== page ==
Whenever I think of those events, I get overwhelmed with emotions. Frankie was so so so little back then. He acts so well-adjusted (and still does) that sometimes I forget just how hard losing his father was on him. Him clutching that man was a sign of the quiet desperation that was probably inside of him. “I need a male in my life. Don’t leave me too.” I heard it loud and clear.

With the hundreds of kids these people see every year, I can’t tell you what it did to my heart to have Miss Kathy come up seven years later and ask about Frankie by name. She said that picture went around the office between them for quite a while. She wanted to know how he was doing now. I couldn’t grab my phone fast enough to show her his hockey pictures. Then there was the picture I took in September that I snapped and then looked at it in shock. Where did my little boy go? It is obvious he is a young man now and it was happening right before my eyes without my fully noticing. I told her with pride how he has a 96 average in 8th grade while taking three advanced classes.

She was so happy to hear. She promised to tell the guy she works with. I was happy to know they are both doing the work they are so gifted at. And I knew. Seeing her was why I was there that day. What a tremendous, moving gift. No wonder my family has fared this situation as well as they have. We were surrounded with people like them, who remember us in detail after all these years.

Now I have to wipe my eyes. Thanks for the gift, Miss Kathy and friend. And to the many, many others of you who know you are on the list as well. All our love to you!

 


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Mother Teresa

Once a week, I try to post a quote on Facebook. It’s just something to keep things active on my business page and I hope it will generate some thinking. I really loved this week’s quote. It came out of a book I was reading called “Hope Conquers All” which is full of CaringBridge stories.

“Do not think that love in order to be genuine has to be extraordinary. What we need is to love without getting tired.” Mother Teresa

Love, love, love that. We need to love without getting tired.

I am the first to admit that I get tired. Often. I remember once at a spiritual direction session when Tim was still alive and I was dealing with a host of blended family problems, I was asked to move seats for a technique she was using. I don’t remember the actual intervention, but I do remember her saying afterward that she had an aha moment when she realized I was just completely exhausted. A simple thing like moving my seat became a burden because I was so emotionally tapped out. Tired.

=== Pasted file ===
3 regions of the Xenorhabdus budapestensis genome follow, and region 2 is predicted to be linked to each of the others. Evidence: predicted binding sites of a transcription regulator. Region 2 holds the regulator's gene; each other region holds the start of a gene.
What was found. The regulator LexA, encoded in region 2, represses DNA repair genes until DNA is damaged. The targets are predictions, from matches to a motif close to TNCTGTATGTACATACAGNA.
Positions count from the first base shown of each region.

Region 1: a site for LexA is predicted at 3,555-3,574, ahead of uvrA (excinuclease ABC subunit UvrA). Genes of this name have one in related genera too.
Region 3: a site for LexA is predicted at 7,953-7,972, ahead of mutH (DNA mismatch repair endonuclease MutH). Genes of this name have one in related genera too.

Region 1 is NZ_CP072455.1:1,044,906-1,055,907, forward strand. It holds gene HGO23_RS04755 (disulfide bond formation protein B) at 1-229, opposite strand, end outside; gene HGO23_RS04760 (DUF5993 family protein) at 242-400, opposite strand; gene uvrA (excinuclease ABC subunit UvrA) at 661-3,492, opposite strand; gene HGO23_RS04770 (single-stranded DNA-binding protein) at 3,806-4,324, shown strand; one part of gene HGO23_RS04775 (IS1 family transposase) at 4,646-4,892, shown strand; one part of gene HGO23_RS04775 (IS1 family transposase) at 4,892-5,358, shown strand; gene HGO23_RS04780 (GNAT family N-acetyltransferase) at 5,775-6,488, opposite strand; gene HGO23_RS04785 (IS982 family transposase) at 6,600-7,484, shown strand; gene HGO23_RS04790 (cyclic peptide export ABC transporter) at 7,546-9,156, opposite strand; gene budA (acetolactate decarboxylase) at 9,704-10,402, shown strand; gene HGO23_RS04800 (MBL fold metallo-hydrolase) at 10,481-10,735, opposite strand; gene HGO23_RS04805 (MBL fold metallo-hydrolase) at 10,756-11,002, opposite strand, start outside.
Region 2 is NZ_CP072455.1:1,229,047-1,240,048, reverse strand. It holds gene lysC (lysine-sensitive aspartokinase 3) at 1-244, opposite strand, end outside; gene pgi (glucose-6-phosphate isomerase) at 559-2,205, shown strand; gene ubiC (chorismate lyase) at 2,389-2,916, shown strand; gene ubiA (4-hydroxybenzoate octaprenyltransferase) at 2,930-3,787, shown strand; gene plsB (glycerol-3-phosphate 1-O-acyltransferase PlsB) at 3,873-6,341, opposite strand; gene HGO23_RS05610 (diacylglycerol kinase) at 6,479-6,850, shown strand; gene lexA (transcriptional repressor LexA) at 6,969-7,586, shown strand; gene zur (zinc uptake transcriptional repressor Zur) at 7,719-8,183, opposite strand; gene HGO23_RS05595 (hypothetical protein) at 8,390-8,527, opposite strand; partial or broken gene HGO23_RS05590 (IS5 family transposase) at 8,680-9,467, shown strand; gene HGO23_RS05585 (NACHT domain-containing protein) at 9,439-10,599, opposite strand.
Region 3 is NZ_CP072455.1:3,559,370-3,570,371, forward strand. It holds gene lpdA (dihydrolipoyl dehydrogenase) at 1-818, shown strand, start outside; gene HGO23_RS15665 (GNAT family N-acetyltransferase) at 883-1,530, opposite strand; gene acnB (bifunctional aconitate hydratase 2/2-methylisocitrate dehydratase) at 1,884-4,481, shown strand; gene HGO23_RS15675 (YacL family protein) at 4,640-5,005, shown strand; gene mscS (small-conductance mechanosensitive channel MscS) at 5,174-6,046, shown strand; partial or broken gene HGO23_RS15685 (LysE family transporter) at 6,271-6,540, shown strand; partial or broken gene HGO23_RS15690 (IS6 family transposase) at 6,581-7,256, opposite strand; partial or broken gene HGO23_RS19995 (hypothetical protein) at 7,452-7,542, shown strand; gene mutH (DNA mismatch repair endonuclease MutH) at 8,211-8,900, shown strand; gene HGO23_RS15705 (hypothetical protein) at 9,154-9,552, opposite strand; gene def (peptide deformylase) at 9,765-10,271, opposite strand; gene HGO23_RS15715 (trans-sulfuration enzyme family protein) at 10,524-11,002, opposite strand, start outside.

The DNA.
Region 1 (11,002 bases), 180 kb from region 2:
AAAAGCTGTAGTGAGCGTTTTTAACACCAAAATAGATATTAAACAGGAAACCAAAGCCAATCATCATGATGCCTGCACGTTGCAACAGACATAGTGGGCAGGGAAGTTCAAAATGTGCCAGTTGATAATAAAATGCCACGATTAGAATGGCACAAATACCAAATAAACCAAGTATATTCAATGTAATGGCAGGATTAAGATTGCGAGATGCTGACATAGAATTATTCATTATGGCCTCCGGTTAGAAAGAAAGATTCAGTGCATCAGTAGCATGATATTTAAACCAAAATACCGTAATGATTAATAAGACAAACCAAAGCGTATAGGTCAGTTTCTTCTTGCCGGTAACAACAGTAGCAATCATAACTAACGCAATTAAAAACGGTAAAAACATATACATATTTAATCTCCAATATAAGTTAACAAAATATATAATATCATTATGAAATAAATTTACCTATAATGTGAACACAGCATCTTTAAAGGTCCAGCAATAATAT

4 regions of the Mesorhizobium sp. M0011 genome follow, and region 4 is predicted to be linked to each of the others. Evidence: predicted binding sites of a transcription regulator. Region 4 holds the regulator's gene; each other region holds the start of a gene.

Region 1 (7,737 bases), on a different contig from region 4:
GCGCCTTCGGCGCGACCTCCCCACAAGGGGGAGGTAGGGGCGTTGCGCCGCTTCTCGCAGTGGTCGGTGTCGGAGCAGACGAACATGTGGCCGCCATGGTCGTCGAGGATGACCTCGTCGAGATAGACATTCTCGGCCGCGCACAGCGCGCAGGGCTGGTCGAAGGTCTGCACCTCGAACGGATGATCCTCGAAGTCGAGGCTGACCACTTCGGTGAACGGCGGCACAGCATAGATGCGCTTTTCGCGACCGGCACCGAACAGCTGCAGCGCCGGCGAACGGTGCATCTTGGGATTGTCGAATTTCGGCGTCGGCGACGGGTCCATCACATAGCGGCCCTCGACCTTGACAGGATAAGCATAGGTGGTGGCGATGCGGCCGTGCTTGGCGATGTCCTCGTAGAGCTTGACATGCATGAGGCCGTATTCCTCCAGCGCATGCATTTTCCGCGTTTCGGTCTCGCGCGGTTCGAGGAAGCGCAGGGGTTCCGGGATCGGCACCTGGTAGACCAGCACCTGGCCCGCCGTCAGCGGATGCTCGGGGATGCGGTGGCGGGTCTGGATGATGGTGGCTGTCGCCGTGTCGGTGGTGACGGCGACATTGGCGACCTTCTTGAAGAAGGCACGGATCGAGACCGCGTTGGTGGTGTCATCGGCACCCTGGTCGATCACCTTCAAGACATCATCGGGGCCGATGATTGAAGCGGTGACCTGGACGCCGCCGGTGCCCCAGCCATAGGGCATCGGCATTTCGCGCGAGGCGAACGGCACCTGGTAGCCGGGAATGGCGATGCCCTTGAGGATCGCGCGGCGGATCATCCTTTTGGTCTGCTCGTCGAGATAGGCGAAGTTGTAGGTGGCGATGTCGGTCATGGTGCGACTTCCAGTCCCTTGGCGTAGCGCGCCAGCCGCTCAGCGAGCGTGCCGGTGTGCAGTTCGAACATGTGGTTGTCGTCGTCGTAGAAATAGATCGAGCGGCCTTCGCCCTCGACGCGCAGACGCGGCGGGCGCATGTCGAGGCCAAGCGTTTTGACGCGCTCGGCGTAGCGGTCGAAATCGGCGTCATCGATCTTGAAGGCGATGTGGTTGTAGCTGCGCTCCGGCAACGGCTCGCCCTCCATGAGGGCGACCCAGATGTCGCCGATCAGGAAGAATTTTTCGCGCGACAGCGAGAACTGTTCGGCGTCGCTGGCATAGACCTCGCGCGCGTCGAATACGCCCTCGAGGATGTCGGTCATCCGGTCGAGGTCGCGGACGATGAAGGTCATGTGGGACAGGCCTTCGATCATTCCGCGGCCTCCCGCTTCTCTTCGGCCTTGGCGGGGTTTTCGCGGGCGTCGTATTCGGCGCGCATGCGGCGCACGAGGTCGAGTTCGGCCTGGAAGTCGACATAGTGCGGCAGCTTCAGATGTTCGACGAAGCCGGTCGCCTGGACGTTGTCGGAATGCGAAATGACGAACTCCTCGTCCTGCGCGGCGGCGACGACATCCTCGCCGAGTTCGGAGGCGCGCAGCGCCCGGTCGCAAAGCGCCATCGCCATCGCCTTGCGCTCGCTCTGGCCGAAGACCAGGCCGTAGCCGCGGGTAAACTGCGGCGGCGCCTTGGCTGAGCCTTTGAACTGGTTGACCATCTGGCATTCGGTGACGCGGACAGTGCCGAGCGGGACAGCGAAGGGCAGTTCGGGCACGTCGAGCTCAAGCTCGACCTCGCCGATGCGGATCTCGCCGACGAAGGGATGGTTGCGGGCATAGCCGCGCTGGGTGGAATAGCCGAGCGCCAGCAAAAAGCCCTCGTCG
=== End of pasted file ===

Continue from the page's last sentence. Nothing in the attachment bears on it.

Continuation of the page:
I try not to complain, but when I do, I know I hear myself saying I’m tired. Tired of being alone. Tired of being the strong one. Tired of being the one people depend on. Tired of being responsible. Tired of being alone. Tired of being alone.

I was in a session yesterday with a lovely woman who has had a lifetime of burdens to bear. Family and significant others in her life have had hosts of issues like mental illness, severe addictions, etc.. She is tired. She just longs for someone to take care of her for a change. My heart ached for her. She is so worthy of being rescued, but there is no genuine promise to offer her that someone will eventually do just that.

Mother Teresa’s quote is profound. We need to love without tiring.  We don’t need miracles, we just need to stay the course. No fanfare, nothing fancy. Just keep at it. Keep going, keep trying.

And I don’t think it’s wrong to also hope to find someone in life who will love us without tiring as well. It’s ok to want it back in return.

I talked with my client yesterday about how she probably would identify with my fantasy for a significant other. My ideal isn’t being swept off my feet, or some fabulous vacation. The vision is in my kitchen, with someone who just says, “I’m here.” And then they stay. They love without tiring.

Thanks for your amazing life and example, Mother Teresa. And thanks for that profound statement. When I feel my fatigue, I’m going to remember that statement and let it inspire me to keep loving.